Skin: A History of Nudity in the Movies (2020)

Danny Wolf’s newest documentary is notable mostly for being a movie that’s produced by Jim McBride. McBride is famous, of course, for being “Mr. Skin,” the founder of one of the biggest, and first, websites about nudity in film. Aptly titled “Skin,” the documentary about the history of nudity in Hollywood and filmmaking and how it shook the landscape of pop culture, wants to desperately be taken as a bold mix of educational and entertainment, but beyond fleeting insight and fascinating looks at pre-code film, it’s mostly just another nudie reel.

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The Go-Go’s (2020)

It’s shocking how punk the background of The Go-Go’s is and ended up being. For a band that is known as one of the biggest pop acts of the 1980’s, their roots are deeply embedded in punk rock and heavy metal. Whether or not you think it was homogenized is up to you, but The Go-Gos have a great story, even if you were more of a Bangles or Banana Rama fan.

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Suzi Q (2020)

Suzi Quatro managed to leave a remarkable influence on female rockers, and how they operated in a world where men dominated, and women were objectified. Suzi Quatro has left such an indomitable stamp on the rock and music world, and “Suzi Q” offers keen insight not just in to the life of such an edgy musician, but in the oddly common conservative lifestyle of rock musicians.

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The Orange Years: The Nickelodeon Story (2020)

If you have to ask, then you’ll never understand how big and important Nickelodeon was, once upon a time. For many, “The Orange Years” from Scott Barber and Adam Sweeney might feel like yet another bit of 90’s nostalgia for Millennials, but the documentary is a look at television, its history and how Nickelodeon blazed a trail for a massive industry, and set a precedent that many studios would aspire to topple.

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Five Great Films for Puerto Rican Heritage Month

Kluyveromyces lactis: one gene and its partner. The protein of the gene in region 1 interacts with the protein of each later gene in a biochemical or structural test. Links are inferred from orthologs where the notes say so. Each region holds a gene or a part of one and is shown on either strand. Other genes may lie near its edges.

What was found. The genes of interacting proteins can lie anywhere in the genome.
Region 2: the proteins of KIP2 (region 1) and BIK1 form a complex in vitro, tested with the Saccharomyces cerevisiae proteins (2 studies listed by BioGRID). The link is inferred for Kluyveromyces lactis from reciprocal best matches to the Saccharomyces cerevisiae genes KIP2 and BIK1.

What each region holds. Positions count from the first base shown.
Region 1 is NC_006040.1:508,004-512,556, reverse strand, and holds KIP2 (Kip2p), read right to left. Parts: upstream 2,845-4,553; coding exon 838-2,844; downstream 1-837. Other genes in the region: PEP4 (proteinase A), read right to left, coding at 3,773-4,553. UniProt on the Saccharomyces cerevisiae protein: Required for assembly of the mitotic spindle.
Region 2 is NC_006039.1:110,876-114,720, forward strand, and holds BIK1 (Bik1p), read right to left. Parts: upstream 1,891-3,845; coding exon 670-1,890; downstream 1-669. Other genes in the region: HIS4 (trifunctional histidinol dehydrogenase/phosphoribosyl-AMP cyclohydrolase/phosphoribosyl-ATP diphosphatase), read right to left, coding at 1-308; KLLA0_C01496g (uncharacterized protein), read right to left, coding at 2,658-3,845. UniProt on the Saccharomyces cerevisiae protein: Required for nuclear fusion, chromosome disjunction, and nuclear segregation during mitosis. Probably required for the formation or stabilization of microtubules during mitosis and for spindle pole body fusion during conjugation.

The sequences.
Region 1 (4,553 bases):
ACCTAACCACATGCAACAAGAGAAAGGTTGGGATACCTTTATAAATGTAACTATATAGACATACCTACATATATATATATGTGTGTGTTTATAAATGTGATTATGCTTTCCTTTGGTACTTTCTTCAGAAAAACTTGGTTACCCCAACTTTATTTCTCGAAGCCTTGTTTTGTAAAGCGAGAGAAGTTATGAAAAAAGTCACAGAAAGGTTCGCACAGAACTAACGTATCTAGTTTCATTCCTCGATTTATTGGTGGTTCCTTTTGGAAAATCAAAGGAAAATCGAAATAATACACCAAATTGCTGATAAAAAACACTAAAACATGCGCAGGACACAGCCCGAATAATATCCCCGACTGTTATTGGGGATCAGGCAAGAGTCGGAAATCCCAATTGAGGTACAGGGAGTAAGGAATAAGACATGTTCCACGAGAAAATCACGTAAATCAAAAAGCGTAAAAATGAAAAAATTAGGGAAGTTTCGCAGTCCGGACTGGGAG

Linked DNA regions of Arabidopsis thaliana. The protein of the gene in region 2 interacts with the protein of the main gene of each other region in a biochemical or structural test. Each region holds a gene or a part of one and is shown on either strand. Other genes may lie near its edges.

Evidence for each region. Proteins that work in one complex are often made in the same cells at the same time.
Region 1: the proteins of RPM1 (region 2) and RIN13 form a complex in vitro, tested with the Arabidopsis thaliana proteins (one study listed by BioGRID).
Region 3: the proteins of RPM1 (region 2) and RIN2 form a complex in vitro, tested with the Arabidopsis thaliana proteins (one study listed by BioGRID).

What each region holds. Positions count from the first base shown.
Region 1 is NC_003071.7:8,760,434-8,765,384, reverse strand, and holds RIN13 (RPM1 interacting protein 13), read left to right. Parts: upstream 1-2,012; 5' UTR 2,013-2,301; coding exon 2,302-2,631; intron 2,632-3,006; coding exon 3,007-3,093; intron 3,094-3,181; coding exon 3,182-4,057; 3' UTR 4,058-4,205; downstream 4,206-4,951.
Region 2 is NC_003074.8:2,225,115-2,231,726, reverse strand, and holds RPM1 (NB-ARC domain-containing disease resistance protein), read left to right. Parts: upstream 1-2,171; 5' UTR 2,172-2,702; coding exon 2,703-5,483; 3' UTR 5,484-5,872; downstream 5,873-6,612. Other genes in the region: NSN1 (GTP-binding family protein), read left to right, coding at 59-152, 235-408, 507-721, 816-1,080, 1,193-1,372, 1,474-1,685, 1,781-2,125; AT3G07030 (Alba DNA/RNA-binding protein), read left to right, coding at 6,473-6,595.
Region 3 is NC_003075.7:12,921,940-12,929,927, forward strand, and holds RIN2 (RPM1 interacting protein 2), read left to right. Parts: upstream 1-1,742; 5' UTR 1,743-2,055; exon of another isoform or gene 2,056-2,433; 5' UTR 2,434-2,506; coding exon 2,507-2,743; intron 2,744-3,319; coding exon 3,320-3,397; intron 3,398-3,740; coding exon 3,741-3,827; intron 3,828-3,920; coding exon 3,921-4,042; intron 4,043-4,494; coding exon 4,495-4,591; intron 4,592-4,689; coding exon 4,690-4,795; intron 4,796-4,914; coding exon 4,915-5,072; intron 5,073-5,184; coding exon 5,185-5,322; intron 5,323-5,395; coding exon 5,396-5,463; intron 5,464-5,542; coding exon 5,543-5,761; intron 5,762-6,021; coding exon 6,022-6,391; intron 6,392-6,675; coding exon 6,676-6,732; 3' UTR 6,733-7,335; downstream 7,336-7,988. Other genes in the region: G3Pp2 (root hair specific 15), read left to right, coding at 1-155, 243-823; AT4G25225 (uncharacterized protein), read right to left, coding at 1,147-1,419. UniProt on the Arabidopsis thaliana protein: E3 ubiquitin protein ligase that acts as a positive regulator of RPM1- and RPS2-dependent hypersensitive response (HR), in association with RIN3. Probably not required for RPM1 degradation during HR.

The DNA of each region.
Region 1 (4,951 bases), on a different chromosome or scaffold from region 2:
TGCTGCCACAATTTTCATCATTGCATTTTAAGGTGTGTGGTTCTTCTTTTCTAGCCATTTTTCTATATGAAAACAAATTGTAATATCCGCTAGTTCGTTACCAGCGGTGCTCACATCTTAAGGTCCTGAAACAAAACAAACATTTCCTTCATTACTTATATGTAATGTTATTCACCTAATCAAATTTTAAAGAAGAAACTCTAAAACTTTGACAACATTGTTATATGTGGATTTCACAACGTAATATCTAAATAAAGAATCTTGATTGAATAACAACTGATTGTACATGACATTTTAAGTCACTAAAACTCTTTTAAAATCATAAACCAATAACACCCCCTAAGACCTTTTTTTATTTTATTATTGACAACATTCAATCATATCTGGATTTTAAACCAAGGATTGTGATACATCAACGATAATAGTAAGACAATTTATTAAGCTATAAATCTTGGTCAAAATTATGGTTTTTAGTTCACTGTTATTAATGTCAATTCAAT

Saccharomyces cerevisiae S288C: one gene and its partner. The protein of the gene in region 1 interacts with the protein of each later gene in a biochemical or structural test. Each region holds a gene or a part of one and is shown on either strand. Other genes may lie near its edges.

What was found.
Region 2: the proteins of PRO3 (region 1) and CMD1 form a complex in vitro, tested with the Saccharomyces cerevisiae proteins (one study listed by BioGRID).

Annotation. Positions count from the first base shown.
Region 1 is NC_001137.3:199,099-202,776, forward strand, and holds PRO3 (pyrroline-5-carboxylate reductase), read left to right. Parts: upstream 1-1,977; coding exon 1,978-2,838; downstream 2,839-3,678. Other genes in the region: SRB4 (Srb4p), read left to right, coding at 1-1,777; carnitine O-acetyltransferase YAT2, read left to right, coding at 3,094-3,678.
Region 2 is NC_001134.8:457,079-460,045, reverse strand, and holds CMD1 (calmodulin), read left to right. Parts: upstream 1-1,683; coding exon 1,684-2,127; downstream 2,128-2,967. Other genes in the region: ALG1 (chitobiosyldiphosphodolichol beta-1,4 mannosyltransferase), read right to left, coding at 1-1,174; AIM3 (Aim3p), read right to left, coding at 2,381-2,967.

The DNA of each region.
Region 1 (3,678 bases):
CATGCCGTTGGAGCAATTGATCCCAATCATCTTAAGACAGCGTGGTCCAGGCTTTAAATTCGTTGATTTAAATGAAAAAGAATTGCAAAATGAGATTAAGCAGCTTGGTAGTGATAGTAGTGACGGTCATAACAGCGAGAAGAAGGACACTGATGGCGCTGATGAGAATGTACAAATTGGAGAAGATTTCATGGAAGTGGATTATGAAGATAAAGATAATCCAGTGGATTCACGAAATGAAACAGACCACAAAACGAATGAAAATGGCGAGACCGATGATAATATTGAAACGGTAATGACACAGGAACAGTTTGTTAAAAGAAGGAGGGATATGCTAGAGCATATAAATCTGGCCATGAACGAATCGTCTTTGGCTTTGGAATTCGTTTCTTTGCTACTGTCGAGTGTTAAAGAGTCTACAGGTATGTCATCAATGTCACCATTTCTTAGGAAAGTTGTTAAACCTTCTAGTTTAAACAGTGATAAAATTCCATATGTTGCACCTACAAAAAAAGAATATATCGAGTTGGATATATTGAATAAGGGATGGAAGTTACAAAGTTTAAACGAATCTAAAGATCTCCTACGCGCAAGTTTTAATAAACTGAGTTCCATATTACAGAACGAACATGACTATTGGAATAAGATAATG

Sadly we were not able to have the Puerto Rican Day Parade this year for the first time in so many years, but November is Puerto Rican Heritage Month. While the origins of the month are tied to (ugh) Christopher Columbus, the sentiment behind the month is fantastic, as November marks the celebration of the Puerto Rican culture, and all of its contributions to society, science, education, technology and pop culture. This year, be sure to stay home and celebrate with these five great films that are perfect for Puerto Rican Heritage Month.

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Class Action Park (2019) [Fantasia Festival 2020]

Easily my most anticipated film of Fantasia Fest 2020, “Class Action Park” is not just a visit to nostalgia, but an exploration of a criminal who was able to do whatever he pleased at the cost of children and families looking for a good time. Once upon a time there was a place called “Action Park,” a large water and adventure park set in the middle of New Jersey. While it was the place of memories for many kids, it was also a hellscape filled with death, corruption, negligence, and a founder who would stop at literally nothing to protect his own interests. 

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Hail to the Deadites (2019) [Fantasia Festival 2020]

Steve Villeneuve’s “Hail to the Deadites” is a documentary about “Evil Dead” that touts itself as not featuring any kind of footage from the original films at any point. You’d think that would hinder the experience, but that only benefits the feature in the end. “Hail to the Deadites” is an unabashed love letter to the fans and the fans only. It explores the various facets of “Evil Dead” fandom, how all three movies have affected their lives, and how Bruce Campbell has become a source of inspiration to many.

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Scream, Queen! My Nightmare on Elm Street (2019)

Critically maligned when it was first unleashed on the world and was bashed for years by fans, “Freddy’s Revenge” is a movie that caught the fan base by surprise. With the advent of the internet, fans have been able to appreciate the sequel to one of the most influential horror movies as a classic in its own right. It’s a sentiment that’s managed to spread along the entire horror community as more queer horror fans have found “Freddy’s Revenge,” allowing Freddy Krueger to reach a part of society that reached beyond dreams and in to the sub-conscious in to ideas about self acceptance and repressed sexuality.

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